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Bologna Children’s Book Fair: An illustrator’s view

This week on the blog we’re joined by illustrator Emma Shoard as she takes us through her first experience of Bologna Children’s Book Fair!

Last week I made my first journey to Bologna Children’s Book Fair, leather portfolio, sketchbook and books squished into one piece of hand-luggage with my clothes and a smart pair of shoes. I was very lucky to have been invited by IBBY Italia to come and speak about my book The Pavee and the Buffer Girl (il Pavee é la Ragazza in Italy) at an event on diversity at the fair, and I planned to make the most of my time there.

A photograph of a view of a bologna street The cover of the Italian edition of The Pavee and the Buffer Girl (il Pavee é la Ragazza)

I landed in Bologna on day two of the fair, at which point the huge ‘walls of illustration’ were already covered in cards, posters and drawings from other visiting illustrators. I added mine.

An image of the 'walls of illustration' at Bologna
The Astrid Lindgren Prize was being announced as I walked through the first chamber, but even an event of this kind didn’t mean everything else stopped. Instead there was an impression of many important things happening all at once. With this in mind it was amazing to see so many people in the audience for ‘Storie diverse per Diverse storie’ where I spoke alongside poets, authors and editors on inclusivity and access to books for everyone.

A photograph of a table display of books showing a stack of the Italian edition of The Pavee and the Buffer Girl  A photograph of Emma holding artwork from The Pavee and the Buffer Girl

The following morning I officially received the very good news that il Pavee é la Ragazza had been chosen as one of the Premio Orbil winners, a prize for children’s books chosen by independent booksellers! After the exciting announcement I signed books for a few nice people at the Uovonero stand, publishers of the Italian edition. Their stand, decorated with soft blue colour pencil illustrations from Francesca Corso, was a nice refuge for me over the two days of my visit. They had their own espresso machine.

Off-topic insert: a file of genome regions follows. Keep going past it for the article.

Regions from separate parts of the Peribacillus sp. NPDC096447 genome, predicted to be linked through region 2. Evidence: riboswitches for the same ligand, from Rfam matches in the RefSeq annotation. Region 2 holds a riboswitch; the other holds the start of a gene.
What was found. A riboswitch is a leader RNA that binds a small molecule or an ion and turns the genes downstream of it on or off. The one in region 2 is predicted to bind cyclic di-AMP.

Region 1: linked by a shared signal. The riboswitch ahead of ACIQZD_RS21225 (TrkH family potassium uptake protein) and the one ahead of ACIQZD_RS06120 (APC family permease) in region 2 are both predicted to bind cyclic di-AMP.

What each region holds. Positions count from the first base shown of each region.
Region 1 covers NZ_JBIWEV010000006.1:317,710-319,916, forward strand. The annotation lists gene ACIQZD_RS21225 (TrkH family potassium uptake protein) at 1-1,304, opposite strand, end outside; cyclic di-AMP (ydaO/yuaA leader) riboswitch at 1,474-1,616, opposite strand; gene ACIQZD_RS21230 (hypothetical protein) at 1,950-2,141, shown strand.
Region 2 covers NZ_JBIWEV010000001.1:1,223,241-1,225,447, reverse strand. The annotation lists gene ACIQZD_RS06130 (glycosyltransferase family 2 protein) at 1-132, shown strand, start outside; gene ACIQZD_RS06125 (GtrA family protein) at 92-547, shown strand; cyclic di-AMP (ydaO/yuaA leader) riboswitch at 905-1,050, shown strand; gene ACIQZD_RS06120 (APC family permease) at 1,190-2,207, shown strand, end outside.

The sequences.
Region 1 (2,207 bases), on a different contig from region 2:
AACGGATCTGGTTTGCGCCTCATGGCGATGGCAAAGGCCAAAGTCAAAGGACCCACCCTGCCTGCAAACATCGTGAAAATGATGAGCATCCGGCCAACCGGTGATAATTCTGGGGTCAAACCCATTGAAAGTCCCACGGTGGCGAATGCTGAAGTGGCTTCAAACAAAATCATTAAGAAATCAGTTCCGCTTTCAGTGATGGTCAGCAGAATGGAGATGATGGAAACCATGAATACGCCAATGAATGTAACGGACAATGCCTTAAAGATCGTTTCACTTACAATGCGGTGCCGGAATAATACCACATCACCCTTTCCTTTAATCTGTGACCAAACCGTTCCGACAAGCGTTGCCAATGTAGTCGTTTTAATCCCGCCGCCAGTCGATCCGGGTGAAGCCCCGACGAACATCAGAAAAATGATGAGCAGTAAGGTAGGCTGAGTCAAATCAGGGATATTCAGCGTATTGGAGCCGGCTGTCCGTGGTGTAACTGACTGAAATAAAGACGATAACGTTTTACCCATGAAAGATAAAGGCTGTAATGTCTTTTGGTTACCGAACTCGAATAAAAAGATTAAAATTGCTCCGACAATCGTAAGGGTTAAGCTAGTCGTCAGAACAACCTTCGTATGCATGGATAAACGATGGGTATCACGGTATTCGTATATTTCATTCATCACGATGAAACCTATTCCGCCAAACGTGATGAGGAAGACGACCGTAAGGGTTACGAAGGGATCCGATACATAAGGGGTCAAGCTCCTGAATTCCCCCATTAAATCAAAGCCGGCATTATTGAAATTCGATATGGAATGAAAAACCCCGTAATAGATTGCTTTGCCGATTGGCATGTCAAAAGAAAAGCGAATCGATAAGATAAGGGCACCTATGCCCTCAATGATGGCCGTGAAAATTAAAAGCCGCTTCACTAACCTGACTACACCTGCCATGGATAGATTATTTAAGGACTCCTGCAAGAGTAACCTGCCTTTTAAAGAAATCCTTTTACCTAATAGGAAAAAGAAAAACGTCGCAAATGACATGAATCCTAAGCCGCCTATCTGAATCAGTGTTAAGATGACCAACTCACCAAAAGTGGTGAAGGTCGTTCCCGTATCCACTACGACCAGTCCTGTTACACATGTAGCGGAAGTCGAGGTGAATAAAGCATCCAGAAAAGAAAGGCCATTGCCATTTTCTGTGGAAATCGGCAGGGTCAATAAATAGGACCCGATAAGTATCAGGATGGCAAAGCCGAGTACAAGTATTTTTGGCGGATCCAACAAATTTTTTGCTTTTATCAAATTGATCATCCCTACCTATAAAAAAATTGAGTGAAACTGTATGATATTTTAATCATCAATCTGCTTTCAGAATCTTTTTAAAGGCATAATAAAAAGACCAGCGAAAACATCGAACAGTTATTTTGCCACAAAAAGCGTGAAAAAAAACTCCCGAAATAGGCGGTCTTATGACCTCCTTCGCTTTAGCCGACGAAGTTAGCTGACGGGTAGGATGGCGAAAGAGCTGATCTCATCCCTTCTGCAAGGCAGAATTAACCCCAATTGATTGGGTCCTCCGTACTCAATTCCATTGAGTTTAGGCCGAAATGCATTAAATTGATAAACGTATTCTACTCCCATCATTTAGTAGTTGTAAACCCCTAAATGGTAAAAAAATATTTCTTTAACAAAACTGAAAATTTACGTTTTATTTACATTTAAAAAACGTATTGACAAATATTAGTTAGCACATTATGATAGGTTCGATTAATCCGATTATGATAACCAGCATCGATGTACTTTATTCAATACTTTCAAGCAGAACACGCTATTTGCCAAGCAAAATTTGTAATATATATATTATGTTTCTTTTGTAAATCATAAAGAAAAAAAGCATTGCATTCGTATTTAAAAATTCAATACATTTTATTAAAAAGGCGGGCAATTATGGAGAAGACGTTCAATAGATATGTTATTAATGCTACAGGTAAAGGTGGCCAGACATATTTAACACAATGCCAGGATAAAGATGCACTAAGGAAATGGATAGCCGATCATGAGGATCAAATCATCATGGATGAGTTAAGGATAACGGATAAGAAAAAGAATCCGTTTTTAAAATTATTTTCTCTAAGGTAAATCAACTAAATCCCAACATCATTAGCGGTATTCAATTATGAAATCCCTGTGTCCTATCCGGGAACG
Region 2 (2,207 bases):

Photograph of Emma accepting the Orbil Award in the YA Category

When the main events were over, I found that I had a whole afternoon ahead of me to explore the rest of the fair and to try to catch a few people at the stands I’d admired in passing. With so many other illustrators at the fair I expected that publishers might be a bit tired of us, but I was able to have several genuinely lovely conversations with people who must have been on a short break from their day of back-to-back meetings. If there was no one free at a stand there was usually a little basket where you could drop off a business card.

In the evenings as a solo traveller I had time to myself to eat tagliatelle and consider the advice received and connections I’d made. For a day after the fair, I made time to draw.

A sketch by Emma of Bologna A sketch by Emma of Bologna A sketch by Emma of Bologna


Thank you Emma and another huge congratulations from all of the Barrington Stoke Team on your Premio Orbil Award!

If you’d like to pick up a copy of Emma’s stunningly illustrated books just click on the covers below:

Dumb Chocolate Eyes by Kevin BrooksCover image for Good Boy by Mal Peet and Emma Shoard. The cover is dark black and blue with the words Good Boy written in gold over a haunting illustration of a large black dog with golden eyes

And to read more from Emma check-out these previous blog posts:

Banner image for the blog 'Illustrating The Family Tree with Emma Shoard'

Banner image for the blog 'The Evolution of THE PAVEE AND THE BUFFER GIRL with Emma Shoard'

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